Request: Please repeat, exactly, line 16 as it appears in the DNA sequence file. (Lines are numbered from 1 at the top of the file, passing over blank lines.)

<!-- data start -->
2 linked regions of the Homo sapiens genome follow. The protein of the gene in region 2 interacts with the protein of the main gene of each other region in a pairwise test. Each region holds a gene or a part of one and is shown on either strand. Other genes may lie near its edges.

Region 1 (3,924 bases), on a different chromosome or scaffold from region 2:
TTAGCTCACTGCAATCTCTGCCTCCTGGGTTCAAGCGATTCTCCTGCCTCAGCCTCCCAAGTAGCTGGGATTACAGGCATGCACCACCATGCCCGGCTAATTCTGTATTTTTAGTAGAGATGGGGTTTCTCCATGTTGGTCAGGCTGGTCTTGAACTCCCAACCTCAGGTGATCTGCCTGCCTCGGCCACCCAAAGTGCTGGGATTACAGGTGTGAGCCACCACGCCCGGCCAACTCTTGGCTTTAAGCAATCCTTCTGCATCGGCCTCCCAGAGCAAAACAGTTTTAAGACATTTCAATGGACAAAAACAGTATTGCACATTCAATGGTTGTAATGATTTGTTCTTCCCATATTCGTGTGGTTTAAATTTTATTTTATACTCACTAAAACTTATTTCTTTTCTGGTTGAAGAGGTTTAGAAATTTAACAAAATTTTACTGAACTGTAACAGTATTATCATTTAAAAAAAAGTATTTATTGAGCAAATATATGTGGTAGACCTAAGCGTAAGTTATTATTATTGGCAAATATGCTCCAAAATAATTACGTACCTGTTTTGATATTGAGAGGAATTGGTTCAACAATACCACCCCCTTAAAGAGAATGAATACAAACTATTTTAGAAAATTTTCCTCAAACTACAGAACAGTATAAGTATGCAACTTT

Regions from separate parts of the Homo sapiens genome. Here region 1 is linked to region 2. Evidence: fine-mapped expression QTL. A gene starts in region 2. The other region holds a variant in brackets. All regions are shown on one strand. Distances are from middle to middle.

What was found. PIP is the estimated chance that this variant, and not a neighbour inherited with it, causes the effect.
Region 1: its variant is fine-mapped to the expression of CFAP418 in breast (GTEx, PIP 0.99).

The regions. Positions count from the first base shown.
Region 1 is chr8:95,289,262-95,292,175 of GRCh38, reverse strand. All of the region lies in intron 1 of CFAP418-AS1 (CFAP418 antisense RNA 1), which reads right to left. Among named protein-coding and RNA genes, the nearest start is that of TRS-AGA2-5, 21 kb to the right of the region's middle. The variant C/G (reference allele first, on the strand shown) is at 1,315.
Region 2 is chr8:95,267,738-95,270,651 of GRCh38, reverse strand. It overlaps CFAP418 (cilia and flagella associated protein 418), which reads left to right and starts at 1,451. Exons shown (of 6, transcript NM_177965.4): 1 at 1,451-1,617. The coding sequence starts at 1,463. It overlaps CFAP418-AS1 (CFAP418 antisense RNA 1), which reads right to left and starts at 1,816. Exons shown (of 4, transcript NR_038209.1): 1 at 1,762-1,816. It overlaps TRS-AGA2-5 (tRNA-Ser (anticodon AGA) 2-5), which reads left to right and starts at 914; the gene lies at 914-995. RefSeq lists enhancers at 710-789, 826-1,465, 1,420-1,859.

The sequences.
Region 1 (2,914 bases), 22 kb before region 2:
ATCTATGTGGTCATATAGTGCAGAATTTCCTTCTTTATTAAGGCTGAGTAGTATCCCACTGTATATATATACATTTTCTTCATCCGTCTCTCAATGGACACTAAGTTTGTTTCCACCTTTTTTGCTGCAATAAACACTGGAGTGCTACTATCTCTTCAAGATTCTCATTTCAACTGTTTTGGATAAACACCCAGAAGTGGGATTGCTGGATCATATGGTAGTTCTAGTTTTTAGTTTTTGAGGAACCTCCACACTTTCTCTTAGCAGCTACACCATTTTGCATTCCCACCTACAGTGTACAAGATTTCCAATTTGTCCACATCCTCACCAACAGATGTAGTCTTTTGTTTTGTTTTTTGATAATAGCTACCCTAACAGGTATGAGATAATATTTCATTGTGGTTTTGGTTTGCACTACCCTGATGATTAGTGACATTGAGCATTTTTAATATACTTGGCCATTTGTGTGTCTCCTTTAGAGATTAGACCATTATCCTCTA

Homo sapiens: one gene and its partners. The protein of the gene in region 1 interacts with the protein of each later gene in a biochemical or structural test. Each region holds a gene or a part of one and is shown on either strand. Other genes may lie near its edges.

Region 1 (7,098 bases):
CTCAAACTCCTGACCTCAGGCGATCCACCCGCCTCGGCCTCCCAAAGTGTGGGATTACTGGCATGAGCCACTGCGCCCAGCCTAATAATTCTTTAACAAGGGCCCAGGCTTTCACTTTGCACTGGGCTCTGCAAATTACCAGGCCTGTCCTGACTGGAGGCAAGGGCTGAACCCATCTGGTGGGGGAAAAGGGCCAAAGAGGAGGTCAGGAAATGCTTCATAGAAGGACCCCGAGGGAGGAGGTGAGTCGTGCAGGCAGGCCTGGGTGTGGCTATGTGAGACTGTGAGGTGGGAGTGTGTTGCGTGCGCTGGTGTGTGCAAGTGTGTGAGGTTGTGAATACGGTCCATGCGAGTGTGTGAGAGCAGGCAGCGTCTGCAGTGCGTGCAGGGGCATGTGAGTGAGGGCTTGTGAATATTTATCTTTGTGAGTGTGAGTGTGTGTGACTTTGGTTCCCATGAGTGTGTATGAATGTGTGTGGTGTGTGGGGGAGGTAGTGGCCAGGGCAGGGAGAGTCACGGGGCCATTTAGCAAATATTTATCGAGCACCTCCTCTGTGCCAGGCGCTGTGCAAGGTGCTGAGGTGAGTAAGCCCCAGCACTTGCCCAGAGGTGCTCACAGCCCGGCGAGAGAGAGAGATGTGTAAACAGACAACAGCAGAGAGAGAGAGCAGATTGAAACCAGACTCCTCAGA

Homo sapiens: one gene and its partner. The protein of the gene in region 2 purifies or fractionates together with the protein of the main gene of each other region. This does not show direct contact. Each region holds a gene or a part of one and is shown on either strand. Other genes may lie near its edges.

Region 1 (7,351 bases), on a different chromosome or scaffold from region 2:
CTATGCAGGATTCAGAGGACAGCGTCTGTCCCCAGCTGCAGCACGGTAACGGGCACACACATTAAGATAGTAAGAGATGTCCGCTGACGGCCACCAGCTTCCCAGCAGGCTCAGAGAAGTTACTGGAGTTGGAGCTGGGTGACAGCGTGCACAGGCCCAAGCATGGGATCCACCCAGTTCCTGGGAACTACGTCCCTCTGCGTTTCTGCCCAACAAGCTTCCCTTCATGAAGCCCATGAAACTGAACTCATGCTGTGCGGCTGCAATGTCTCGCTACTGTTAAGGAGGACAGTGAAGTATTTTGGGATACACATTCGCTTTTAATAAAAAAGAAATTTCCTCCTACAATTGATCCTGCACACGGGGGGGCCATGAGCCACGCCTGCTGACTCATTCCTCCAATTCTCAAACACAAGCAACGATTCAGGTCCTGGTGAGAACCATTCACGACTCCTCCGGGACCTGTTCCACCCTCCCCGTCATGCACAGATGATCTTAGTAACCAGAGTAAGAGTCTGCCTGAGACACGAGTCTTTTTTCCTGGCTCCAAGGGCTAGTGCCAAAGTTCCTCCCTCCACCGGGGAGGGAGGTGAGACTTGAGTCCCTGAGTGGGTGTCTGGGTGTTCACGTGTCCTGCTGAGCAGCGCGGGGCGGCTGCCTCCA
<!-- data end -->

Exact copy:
Homo sapiens: one gene and its partner. The protein of the gene in region 2 purifies or fractionates together with the protein of the main gene of each other region. This does not show direct contact. Each region holds a gene or a part of one and is shown on either strand. Other genes may lie near its edges.